First Socialcamp in Germany
I finally write about my visit to the first Socialcamp in Germany. There were activists, campaigners, NGOs and many others who shared their work, experiences and visions with an open spirit. Particularly, the mixture of participants from the traditional German nonprofit sector (social welfare), newer NGOs and activists were quite inspiring. This kind of mingle, which makes it very creative, happens all over again after the Socialcamp in England. The hub in Berlin offered their location and both days were filled with sesssions.
It was insightful to see how much is happening and inspiring to see the engagement of people. It showed me once again the value of face to face networking and that most things are happening around Berlin. There were a lot of interesting initiatives presented such as:
- oneaim.org - a global participation feed
- wikiwoods.org (plant a tree)
Also some promising platforms have been established, such as:
- betterplace.org (international peer-to-peer aid)
- helpedia.org (German nonprofit portal, NGO-listing)
- pfandtastisch-helfen.de (using refund for charity)
- weltretter.org (voluntarily work)
- elargio.de (fundraising and charity)
- mensch.coop (social network for social movements)
The academic view There is also a newspaper article in the TAZ where Dieter Rucht, a German professor and expert of social movements, says: "My general opinion is that the means of the Internet to mobilize are greatly overrated. This is not a new form of egalitarian social movement. He sees no qualitative jump though the Internet and just hopes and expectations." Surely one can easily be enthusiastic -- so far a lot of initiatives and experiments have to prove their results, but it says a lot when a German professor still share his degree of skepticism. One reason might be that especially in Germany the potential for transnational networking has not yet been acknowledge nor tested.
Funding challenge One big challenge to most projects is of course funding. There are limited ways to get funding. Funders are the "Federal Ministry of Family Affairs, Senior Citizens, Women and Youth" (official name!!) or foundations. But there is not such a foundation culture as in the USA, where people are even less willing to invest in web based projects. Another option is company funding, but in here, it is, according to a discussion, not too easy to accept all kinds of corporate money because that might "damage" the reputation within the community. So, some project offers consultancy and advise for corporate social responsibility on the side. The above mentioned TAZ article mentions that 2-3 billion privately donated money in Germany were spent by people older than 60 and those have not yet an interest in such initiatives.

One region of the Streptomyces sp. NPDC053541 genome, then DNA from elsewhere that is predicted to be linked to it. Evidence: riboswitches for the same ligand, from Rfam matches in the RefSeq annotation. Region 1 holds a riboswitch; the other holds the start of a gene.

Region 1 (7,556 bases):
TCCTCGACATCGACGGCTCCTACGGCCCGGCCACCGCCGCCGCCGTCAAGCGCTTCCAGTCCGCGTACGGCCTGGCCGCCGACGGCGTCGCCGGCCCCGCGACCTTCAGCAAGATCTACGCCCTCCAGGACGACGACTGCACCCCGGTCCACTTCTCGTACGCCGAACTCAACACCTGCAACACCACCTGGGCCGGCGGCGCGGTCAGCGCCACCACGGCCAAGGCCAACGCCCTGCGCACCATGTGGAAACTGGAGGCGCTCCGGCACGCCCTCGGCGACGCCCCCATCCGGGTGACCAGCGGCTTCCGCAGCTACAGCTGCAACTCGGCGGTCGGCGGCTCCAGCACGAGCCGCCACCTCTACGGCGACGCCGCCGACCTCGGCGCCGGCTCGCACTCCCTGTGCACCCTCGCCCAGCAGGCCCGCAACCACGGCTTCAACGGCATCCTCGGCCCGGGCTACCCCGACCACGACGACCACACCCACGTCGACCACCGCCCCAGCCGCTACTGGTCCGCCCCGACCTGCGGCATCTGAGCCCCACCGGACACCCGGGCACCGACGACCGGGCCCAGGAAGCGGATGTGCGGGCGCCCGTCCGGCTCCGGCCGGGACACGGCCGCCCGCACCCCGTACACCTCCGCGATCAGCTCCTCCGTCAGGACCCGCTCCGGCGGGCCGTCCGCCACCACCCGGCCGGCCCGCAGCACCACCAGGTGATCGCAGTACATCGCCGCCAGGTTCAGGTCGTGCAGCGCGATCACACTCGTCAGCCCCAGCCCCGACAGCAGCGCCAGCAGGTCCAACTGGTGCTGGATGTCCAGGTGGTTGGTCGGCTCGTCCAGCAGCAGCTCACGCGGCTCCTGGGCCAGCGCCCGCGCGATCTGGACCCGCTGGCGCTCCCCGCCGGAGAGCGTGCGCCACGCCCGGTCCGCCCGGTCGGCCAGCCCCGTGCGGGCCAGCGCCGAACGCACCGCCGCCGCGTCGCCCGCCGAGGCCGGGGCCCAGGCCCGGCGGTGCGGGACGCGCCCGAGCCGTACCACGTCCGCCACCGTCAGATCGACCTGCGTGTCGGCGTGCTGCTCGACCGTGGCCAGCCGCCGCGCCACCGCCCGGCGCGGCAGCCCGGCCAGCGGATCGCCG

The openness challenge To me it was particularly interesting that NGOs face (almost) the same difficulties to open themselves up as regular companies. Although they are non-profited and should not have something to hide such as valuable patents. But they are moving in a political arena, which often makes them reluctant to go public, for example, with blogs and openness for feedback. "The willingness to engage more openly in networks with members and stakeholders is low", said many representatives from organizations. Nevertheless, I think that the event showed that openness and cooperation are key to work on pressuring social issues.